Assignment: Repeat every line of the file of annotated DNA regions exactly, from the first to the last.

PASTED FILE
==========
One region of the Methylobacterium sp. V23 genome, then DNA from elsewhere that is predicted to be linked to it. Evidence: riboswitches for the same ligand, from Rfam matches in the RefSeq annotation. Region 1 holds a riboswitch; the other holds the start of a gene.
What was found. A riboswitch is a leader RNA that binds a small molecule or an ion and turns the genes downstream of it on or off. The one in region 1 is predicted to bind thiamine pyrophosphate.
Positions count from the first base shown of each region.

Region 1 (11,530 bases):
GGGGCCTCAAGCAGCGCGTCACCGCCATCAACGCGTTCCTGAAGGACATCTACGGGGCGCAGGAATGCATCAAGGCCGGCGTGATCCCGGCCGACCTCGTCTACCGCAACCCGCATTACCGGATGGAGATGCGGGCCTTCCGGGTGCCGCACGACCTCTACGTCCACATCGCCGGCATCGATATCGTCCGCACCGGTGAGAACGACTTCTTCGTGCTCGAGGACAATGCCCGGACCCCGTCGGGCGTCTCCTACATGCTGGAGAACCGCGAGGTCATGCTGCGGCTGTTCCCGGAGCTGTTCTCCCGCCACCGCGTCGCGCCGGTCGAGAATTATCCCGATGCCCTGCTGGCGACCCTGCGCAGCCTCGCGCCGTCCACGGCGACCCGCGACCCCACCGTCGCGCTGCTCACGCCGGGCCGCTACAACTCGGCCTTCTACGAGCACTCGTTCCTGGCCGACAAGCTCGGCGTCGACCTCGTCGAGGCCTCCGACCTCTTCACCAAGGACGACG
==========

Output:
One region of the Methylobacterium sp. V23 genome, then DNA from elsewhere that is predicted to be linked to it. Evidence: riboswitches for the same ligand, from Rfam matches in the RefSeq annotation. Region 1 holds a riboswitch; the other holds the start of a gene.
What was found. A riboswitch is a leader RNA that binds a small molecule or an ion and turns the genes downstream of it on or off. The one in region 1 is predicted to bind thiamine pyrophosphate.
Positions count from the first base shown of each region.

Region 1 (11,530 bases):
GGGGCCTCAAGCAGCGCGTCACCGCCATCAACGCGTTCCTGAAGGACATCTACGGGGCGCAGGAATGCATCAAGGCCGGCGTGATCCCGGCCGACCTCGTCTACCGCAACCCGCATTACCGGATGGAGATGCGGGCCTTCCGGGTGCCGCACGACCTCTACGTCCACATCGCCGGCATCGATATCGTCCGCACCGGTGAGAACGACTTCTTCGTGCTCGAGGACAATGCCCGGACCCCGTCGGGCGTCTCCTACATGCTGGAGAACCGCGAGGTCATGCTGCGGCTGTTCCCGGAGCTGTTCTCCCGCCACCGCGTCGCGCCGGTCGAGAATTATCCCGATGCCCTGCTGGCGACCCTGCGCAGCCTCGCGCCGTCCACGGCGACCCGCGACCCCACCGTCGCGCTGCTCACGCCGGGCCGCTACAACTCGGCCTTCTACGAGCACTCGTTCCTGGCCGACAAGCTCGGCGTCGACCTCGTCGAGGCCTCCGACCTCTTCACCAAGGACGACG